Study: A Plant-Based Diet Helps Delay Dementia in Older Black Adults
Could a plant-based diet help maintain brain health and prolong cognitive functioning into older age? Preliminary findings from the Rush Institute for Healthy Aging suggest that a plant-based diet could significantly stall cognitive decline in older Black adults. Without a cure for Alzheimer’s and dementia, protecting brain health in old age seems impossible, but now, people can start protecting their cognitive ability by simply improving their diets.
African Americans are about twice as likely to develop dementia compared to non-Hispanic white Americans. Dietary modification is an effective preventive strategy to reduce the rate of cognitive decline, a hallmark feature of dementia, the authors noted in the study's abstract. "A healthy plant-based diet was associated with a slower rate of decline in global cognition, perceptual speed, and episodic memory in African Americans," they added. "These results are informative in facilitating the development of tailored dietary recommendations for the prevention of cognitive decline in diverse populations."
The study’s research team analyzed the diet and cognitive performance of 4,753 African American and white adults to determine how diet correlated with the decline of cognition, perceptual speed, and episodic memory. The entire participant pool averaged 74 years old at the start of the study, working with the researchers for over a decade. The team concluded that a healthy plant-based diet slowed cognitive decline substantially more for Black adults than for white adults.
Diet and brain health
The researchers divided the participants into three groups based on their self-reported dietary patterns:
- People eating healthy plant-based diets complete with nuts, whole grains, fruits, vegetables, and legumes
- People eating plant-based with less-healthy foods including refined grains, sweetened beverages, processed foods, and fruit juices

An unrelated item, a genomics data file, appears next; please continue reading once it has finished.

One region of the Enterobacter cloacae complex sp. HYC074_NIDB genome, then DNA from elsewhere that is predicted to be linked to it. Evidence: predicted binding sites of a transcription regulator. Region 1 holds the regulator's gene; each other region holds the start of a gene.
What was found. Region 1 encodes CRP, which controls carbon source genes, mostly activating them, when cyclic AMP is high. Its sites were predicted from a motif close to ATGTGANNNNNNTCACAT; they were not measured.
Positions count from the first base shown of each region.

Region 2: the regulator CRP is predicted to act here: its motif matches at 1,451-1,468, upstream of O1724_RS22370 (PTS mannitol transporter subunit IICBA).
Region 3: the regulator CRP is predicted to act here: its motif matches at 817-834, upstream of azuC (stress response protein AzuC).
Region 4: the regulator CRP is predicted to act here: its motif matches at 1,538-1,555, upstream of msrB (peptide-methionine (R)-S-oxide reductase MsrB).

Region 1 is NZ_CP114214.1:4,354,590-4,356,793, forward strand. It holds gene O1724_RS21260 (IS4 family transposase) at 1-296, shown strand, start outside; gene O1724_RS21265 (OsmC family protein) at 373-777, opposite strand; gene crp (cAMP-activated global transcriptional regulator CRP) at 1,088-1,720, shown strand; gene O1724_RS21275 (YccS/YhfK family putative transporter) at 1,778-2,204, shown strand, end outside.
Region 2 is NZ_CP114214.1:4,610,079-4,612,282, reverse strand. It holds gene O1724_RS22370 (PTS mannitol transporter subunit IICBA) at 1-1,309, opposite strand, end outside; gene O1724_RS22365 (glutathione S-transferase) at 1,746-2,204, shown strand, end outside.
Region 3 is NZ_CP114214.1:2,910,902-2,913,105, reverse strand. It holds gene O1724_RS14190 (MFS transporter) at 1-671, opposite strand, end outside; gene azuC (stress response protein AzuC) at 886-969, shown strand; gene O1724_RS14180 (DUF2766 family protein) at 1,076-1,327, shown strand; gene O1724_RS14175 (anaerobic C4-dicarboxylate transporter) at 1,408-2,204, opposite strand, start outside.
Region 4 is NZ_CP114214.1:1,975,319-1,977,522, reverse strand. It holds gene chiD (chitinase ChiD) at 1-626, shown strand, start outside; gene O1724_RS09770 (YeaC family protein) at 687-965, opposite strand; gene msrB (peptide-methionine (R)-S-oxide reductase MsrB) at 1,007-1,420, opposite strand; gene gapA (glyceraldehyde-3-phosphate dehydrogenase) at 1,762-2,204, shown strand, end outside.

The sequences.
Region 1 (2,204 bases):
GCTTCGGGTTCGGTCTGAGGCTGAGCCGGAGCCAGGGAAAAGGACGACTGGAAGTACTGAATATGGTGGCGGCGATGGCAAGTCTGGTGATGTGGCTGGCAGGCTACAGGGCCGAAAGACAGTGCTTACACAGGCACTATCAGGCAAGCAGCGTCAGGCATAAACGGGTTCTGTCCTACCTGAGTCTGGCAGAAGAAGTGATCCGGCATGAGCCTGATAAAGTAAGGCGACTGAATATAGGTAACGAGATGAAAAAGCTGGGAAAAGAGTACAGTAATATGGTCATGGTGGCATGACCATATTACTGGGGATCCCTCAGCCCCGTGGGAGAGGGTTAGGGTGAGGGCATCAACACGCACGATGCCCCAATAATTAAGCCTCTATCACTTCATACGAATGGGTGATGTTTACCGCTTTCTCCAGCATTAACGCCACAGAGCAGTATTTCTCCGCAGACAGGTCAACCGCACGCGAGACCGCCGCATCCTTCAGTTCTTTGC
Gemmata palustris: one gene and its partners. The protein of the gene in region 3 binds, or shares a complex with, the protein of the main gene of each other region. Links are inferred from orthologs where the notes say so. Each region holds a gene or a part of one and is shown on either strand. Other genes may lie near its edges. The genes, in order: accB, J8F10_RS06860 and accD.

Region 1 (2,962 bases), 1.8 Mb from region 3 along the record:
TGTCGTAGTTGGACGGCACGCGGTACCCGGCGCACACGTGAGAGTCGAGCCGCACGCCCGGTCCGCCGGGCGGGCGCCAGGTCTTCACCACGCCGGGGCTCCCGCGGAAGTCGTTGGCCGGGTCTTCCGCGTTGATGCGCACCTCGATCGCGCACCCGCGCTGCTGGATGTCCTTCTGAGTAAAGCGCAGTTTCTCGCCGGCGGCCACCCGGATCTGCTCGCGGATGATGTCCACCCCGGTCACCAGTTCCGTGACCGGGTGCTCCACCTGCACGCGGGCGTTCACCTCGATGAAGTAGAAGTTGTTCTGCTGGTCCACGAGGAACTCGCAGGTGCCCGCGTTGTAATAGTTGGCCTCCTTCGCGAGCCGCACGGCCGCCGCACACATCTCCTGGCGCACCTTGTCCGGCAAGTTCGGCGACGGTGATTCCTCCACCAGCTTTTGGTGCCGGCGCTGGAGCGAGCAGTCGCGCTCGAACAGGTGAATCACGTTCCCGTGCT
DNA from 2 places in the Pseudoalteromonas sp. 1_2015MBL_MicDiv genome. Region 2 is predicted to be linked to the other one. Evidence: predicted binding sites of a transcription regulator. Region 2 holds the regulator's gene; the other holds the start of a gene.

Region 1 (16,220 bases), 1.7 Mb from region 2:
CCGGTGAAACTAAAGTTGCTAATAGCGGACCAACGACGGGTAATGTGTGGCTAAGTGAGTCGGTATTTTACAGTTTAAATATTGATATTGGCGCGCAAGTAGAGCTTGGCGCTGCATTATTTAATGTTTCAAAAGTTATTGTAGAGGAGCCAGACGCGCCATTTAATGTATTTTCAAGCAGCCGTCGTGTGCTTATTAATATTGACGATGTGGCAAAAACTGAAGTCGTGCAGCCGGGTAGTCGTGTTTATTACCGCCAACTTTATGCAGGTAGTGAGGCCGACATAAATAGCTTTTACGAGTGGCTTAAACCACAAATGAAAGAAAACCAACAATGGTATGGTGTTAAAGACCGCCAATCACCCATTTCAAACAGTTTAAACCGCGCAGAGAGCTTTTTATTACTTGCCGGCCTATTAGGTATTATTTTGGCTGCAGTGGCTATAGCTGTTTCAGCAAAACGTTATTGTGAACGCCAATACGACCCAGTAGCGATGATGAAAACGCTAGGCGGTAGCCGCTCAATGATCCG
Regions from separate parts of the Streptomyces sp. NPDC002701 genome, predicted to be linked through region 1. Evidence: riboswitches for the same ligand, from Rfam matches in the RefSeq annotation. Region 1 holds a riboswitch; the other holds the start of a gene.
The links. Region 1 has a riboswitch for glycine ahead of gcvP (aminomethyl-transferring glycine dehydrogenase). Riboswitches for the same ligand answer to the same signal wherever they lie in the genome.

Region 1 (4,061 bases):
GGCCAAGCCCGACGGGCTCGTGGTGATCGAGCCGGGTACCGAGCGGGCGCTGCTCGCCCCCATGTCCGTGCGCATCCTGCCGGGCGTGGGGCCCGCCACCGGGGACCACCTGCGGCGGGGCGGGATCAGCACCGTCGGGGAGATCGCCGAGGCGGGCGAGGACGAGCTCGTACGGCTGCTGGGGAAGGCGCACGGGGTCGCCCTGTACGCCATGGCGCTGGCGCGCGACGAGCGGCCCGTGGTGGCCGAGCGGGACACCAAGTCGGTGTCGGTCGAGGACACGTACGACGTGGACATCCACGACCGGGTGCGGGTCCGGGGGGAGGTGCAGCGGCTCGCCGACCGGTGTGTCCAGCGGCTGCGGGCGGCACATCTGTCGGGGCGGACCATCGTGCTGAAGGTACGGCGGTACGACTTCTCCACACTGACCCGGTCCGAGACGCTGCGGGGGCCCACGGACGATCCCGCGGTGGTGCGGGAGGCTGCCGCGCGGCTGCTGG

- People who follow a non-vegan diet that includes dairy, eggs, meat, fish, and seafood
The study revealed that cognitive decline slowed by 28.4 percent for Black adults following a healthy plant-based diet.
The findings suggest that Black adults can delay the effects of dementia and Alzheimer’s dramatically by adopting a plant-based diet in younger years. The dramatic findings showed eating a plant-based healthy diet without unhealthy refined grains could slow decline in two main areas by nearly 50 percent:
- Participants who ate the healthiest diet showed a 49.3 percent slower decline in perceptual speed
- Participants who ate the healthiest diet showed a 44.2 percent slower decline in episodic memory
The Rush Institute for Healthy Aging presented the data at the American Heart Association’s Epidemiology and Prevention, Lifestyle, and Cardiometabolic Health conference in Chicago. While the findings heavily suggest that plant-based diets directly contribute to brain health, the research will be considered preliminary until the study is published in a peer-reviewed journal.
Plant-Based Foods Can Improve Cognitive Function
This new study joins a growing collection of research linking brain functioning to plant-based diets. While the Rush Institute study is considered preliminary, other researchers have found similar links to the role of a healthy plant-based diet in fighting cognitive decline. Research from the U.S. National Eye Institute suggests that minimizing meat and dairy in your diet could help reduce long-term risks of developing dementia.
Current estimates claim that more than 5 million Americans suffer from Alzheimer's and more people develop other forms of dementia. With few opportunities to delay this brain disease, people have turned to tangible solutions including diet.
A study published by the journal Alzheimer's & Dementia shows that a plant-forward diet or Mediterranean diet could help prevent cognitive decline. The study notes that in order for the diet to be effective, people must avoid even a small amount of animal fat or unhealthy meat and dairy-based foods. But, what should you eat to improve brain functioning into old age?
What to Eat for Healthy Cognition
The research shows that the first step to improving longevity for brain functioning is to introduce plant-based foods and cut out meat and dairy products. But if you do not know where to start, nutrition researcher Martha Clare Morris, Ph.D. developed the MIND diet to help prevent cognitive decline. The diet is a blend of the Mediterranean and DASH diets, which both prioritize plant-based foods.
A study from 2019 even noted that the MIND diet is effective in preventing cognitive decline for people recovering from a stroke. The study notes that the MIND diet incorporates ingredients and nutrients that promote brain functioning such as omega-3 fatty acids, polyphenols in berries, and vitamin E in extra virgin olive oil.
If switching to a fully plant-based diet or the MIND diet feels especially intimidating, try introducing foods that have been proven to help brain functioning into your everyday routine. Check out these five foods for better brain health, improved concentration, and elevated mood.